They come every morning and every evening,
like soldiers marching one behind the other.
One male will sit in a bush as a sentinel,
waiting to sound an alarm if needed.
Unlike soldiers they pursue,
and harass each other for food.
So how in the heck do you pronounce the name of this red-eyed beauty? fey i no pep la
The phainopepla or northern phainopepla is the most northerly representative of the mainly tropical Central American family Ptiliogonatidae, the silky flycatchers. Its name is from the Greek phain pepla meaning “shining robe” in reference to the male’s plumage.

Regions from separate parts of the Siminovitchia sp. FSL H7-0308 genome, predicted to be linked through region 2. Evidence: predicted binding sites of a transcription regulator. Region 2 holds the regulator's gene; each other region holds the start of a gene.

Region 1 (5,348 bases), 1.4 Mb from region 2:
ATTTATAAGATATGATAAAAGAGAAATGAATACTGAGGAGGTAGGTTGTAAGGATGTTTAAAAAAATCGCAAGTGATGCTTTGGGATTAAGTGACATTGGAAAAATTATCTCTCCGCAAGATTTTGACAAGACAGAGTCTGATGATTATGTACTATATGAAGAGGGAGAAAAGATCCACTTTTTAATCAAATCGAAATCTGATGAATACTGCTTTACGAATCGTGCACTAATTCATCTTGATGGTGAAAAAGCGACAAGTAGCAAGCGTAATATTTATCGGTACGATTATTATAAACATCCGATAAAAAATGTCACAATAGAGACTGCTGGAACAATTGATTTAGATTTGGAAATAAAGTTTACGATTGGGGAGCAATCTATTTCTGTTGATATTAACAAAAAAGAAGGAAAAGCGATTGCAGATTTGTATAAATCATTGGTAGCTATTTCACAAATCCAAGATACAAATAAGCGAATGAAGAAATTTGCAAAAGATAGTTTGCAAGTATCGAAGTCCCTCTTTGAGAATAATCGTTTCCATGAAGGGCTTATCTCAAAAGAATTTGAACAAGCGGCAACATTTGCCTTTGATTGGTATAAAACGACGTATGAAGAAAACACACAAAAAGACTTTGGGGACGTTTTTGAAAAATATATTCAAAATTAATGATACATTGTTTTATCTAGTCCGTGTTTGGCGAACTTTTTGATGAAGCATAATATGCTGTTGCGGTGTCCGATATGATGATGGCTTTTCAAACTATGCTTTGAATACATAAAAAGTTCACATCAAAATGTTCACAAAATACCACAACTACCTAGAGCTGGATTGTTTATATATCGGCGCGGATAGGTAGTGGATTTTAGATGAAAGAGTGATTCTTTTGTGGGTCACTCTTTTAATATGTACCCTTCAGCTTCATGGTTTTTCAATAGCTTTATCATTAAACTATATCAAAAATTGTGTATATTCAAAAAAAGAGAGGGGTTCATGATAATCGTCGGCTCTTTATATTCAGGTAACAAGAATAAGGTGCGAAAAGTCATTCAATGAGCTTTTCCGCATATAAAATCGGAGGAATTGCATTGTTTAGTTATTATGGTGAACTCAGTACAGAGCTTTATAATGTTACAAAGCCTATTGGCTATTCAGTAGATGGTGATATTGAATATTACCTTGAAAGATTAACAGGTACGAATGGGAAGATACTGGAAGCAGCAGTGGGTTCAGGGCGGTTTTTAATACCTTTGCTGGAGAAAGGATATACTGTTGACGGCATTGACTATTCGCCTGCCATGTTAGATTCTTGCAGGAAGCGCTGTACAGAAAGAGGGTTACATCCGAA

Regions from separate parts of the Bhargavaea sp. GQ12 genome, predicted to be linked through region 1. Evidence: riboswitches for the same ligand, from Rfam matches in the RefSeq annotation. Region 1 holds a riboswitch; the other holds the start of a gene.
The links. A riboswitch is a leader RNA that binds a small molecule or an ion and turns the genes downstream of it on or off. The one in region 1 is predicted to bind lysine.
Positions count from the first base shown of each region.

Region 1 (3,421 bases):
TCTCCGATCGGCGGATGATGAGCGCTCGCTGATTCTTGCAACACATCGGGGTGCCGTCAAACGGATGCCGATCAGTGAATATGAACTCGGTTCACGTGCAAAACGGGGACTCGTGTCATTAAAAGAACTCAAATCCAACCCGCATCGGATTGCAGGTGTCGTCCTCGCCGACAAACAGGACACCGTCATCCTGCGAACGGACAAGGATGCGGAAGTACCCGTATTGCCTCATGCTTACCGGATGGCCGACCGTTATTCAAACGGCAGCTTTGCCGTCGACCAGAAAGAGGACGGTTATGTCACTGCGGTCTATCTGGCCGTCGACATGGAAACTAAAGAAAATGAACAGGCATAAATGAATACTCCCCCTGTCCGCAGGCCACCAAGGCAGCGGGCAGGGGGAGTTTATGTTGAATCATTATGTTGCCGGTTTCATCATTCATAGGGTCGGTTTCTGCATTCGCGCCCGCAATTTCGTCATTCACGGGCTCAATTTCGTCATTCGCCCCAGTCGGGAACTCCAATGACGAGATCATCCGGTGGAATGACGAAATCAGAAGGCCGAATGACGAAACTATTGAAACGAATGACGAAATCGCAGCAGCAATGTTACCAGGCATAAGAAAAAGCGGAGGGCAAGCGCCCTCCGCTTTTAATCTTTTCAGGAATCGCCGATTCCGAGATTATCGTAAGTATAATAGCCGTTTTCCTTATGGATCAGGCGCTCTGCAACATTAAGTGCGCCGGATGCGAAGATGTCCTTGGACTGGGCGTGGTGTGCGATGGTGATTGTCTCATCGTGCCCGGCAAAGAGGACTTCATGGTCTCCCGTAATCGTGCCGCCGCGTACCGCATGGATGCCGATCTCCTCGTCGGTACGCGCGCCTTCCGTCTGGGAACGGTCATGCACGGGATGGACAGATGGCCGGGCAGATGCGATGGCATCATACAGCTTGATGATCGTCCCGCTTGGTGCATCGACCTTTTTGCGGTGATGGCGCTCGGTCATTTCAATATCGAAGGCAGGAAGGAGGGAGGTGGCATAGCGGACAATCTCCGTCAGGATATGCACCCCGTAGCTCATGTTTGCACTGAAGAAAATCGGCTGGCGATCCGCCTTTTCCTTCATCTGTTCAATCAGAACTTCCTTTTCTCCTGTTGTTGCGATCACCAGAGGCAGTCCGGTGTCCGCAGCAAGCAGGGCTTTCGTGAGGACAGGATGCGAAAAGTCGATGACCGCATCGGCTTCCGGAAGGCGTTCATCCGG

The Phainopepla is particularly notable for its pattern of breeding twice each year, in two different habitats.
An individual eats at least 1,100 mistletoe berries per day, when they are available.
When pursued by predators or handled by humans, it mimics the calls of other birds; imitations of at least 13 species have been recorded.
The other day I was trying to take a photograph of this bird when an elderly man stopped and asked me “what kind of bird is that”. I told him it was a fey i no pep la and he said: “a what”.
It made me smile! Of course, I had to say to myself – fey i no pep la before I told him!
Enjoy the outdoors, enjoy nature, enjoy birding, and enjoy learning how to pronounce new words!